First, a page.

Powell’s — Another Outlet Promoting Online Classism?

What M.A.O. said. Dave Weich can keep living in a glass tower as long he wants. But to take on the attitude that one must have a credit card in order to survive, let alone purchase books, is to subscribe to the same atavistic and paralogic thinking as doze poor peeples kints read and dere checks will bounce bekaz dey poor. Shame on Weich and shame on Powell’s for refusing to accommodate a form of payment that has been around much longer than the credit card.

[UPDATE: Dave Weich responds to Orother over at Maud’s.]


  1. I imagine the reason Powells doesn’t accept checks is the massive expense involved.

    Online stores’ margins are thin enough without having to pay check handlers. Online business can really only exist in a world of near-ubiquitous credit cards.

    Further, I think we are fooling ourselves if we don’t acknowledge that novels are mostly an item of luxury.

  2. I’d love to see demographical numbers on the population that spends a lot of time around a computer and doesn’t have, at least, a check card. I’m not sure you can even open a checking account these days without getting one.

    This sort of non-issue advocacy doesn’t help anyone. I appreciate that this is a book blog, but even within that context, there are far better causes to advocate for. Like literacy, or library funding or whatever…

  3. Total non-issue. I enjoy the blog Ed, but perhaps you should check the knee jerk reaction here. “Glass tower” is really much. Who shops at Powells or has even heard of the store? Fairly small segment of the overall U.S. population. Plus, they frequently don’t offer major discounts and are for those who can afford to not use Amazon.

    While I appreciate the nobility of books and publishing you have to realize the strains that the independents are facing. It’s extremely brutal out there. Chapter 11 in Atlanta… Keplers barely holding on… time to tacke the bigger issue.

  4. I will confess that my response here was, to say the least, a bit heavy-handed. However, the credit card-only emphasis concerns me precisely BECAUSE of the precarious existence of indie bookstores. Let’s say that half of all indie U.S. bookstores go out of business in the next five years. In rural areas, this leaves, perhaps, a Barnes & Noble or a Borders perhaps for the consumer sans credit card to go to. But, as recently seen with Laila’s book, small press books often get a tough racket when it comes to distribution at the major chains.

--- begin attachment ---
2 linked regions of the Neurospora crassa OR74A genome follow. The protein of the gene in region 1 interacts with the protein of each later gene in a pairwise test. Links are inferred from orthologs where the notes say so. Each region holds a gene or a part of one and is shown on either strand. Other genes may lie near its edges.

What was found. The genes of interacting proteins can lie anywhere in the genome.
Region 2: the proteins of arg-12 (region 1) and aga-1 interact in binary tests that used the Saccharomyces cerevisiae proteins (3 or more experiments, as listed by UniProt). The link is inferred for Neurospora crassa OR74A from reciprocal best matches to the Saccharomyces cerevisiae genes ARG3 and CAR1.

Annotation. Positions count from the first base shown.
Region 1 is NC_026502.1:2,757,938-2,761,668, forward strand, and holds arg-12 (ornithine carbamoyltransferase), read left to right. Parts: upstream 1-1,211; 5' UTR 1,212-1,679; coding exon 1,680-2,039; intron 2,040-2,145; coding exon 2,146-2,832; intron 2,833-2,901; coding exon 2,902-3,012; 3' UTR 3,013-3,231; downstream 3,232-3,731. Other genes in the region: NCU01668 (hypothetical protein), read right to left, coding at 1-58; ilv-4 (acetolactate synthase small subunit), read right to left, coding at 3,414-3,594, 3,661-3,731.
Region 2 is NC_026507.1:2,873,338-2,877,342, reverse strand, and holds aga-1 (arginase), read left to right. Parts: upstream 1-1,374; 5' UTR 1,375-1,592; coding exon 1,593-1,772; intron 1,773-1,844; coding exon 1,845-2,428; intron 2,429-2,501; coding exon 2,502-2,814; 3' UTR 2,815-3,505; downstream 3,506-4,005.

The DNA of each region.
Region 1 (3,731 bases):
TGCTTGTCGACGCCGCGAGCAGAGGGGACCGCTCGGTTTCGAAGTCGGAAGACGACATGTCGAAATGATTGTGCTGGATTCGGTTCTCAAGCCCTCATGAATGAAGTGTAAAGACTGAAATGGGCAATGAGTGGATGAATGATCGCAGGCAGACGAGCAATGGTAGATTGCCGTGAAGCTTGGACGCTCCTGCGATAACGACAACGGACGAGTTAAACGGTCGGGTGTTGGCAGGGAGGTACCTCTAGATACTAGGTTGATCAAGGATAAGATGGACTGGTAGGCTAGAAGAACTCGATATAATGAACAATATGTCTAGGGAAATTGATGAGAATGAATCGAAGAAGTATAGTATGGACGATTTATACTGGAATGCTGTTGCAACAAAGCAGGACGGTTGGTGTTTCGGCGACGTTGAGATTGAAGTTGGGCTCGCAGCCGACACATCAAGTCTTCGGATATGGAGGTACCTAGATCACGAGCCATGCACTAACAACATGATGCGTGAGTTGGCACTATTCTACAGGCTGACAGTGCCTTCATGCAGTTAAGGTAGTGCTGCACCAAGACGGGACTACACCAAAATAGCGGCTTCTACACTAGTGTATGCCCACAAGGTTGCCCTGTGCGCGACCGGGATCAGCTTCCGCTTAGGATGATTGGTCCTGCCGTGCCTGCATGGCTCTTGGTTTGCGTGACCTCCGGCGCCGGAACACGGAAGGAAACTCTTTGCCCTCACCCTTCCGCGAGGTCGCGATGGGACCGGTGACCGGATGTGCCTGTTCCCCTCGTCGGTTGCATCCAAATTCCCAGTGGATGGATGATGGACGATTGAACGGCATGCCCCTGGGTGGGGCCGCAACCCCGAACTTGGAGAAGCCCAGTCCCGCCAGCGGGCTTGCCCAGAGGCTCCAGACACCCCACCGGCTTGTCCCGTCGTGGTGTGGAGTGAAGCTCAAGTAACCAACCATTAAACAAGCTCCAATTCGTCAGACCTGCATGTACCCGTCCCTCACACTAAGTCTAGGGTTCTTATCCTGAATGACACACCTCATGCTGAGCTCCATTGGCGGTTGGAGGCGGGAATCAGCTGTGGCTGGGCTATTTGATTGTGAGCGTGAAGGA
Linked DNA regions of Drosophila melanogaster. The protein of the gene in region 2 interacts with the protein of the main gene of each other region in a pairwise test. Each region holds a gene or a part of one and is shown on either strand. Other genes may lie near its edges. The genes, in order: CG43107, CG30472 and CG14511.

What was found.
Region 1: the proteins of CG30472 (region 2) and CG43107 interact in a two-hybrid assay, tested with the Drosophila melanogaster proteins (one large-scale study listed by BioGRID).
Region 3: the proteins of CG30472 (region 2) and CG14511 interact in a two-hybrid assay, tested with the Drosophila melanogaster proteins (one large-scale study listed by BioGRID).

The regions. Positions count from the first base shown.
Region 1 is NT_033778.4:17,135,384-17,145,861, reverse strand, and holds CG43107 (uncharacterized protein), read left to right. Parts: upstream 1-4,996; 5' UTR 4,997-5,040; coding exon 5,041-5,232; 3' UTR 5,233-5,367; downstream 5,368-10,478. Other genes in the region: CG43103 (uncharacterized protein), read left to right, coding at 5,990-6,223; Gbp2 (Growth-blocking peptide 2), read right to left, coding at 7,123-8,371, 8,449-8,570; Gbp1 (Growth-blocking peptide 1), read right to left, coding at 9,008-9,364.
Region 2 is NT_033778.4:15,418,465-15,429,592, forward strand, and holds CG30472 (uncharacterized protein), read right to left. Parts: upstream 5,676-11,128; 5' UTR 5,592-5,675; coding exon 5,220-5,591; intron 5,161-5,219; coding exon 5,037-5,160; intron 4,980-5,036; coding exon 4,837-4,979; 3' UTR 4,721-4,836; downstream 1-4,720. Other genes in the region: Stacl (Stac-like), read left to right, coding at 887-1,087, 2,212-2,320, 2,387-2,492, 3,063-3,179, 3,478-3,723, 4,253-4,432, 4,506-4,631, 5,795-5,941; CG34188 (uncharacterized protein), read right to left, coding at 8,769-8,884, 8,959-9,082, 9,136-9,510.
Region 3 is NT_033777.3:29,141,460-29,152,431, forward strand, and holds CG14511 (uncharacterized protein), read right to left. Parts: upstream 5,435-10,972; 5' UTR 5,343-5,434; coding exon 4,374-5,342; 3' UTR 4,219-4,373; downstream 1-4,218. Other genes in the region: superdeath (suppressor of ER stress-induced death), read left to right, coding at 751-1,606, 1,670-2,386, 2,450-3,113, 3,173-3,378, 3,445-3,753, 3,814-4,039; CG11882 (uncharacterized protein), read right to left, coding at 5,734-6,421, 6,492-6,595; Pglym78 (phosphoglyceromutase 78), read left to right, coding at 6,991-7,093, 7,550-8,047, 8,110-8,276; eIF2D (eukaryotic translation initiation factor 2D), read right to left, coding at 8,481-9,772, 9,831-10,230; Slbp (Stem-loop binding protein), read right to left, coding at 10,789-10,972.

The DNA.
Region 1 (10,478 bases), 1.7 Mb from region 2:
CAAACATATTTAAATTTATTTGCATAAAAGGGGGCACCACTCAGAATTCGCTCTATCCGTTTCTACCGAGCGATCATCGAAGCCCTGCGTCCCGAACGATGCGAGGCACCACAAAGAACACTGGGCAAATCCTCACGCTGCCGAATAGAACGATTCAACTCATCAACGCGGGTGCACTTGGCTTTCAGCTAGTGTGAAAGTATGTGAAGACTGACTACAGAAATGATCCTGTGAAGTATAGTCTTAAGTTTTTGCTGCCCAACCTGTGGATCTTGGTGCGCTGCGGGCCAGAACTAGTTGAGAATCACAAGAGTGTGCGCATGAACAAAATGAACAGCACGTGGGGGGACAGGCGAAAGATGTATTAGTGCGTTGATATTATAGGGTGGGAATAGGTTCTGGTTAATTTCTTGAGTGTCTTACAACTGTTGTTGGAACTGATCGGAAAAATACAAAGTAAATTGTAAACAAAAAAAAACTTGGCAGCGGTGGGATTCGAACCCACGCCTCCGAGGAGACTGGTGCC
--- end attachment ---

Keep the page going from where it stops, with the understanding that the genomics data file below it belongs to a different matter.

So where do they turn? Online conduits, where they cannot purchase their books and contribute to the indie elements of the book publishing economy (specifically, money that goes to small presses and indie bookstores). Of course, B&N and Borders could turn around and start offering these books. But even they have paid display promotions with the major publishers that occupies sizable real estate.

    The question here is whether the 24% of the population, which Mr. Orother cited, translates into enough potential book buyers to justify the expense of implementing checks. I’m not sure how much business Powell’s pulls in every day, but I would imagine that the cost of implementing a check verification system (one that identifies account and routing number) might be minimal if enough people were to purchase books. The check situation isn’t as it once was because, thanks to a recent legislative overhaul to crack down on check floaters, a check no longer takes three days to clear. It clears instantly.

    I’ve seen a few indie bookstores in my area do away with checks completely. And I’m not sure if this is because there were too many bad checks or the accounting people need more time to deliver the checks to the banks and maintain the balance (rather than getting the purchase into their coffers immediately through a credit card) and this cuts down on payroll. (It would be interesting to determine the following ratios: good checks to bad checks, value of bad checks to value of merchandise stolen, and how bookstore purchases break down by cash, check/money order and credit card.)

    But I’m not in the retail business. Perhaps a bookseller like Megan could set me straight on all this and tell me precisely why it’s so costly to maintain checks.

  5. If people can get checks, chances are they can get one of those visa/mc debit cards which will work just fine. I was bankless for years thanks to a divorce and the fear that the ex would rob my account if I opened one. Purchasing items online was next to impossible, but I managed thanks to a little thing called a telephone and some money orders.

  6. Money orders are pretty expensive to use for anything outside of something very occasional, at least here in Canada. (It costs about $6.00 here in addition to the value of the money order.)

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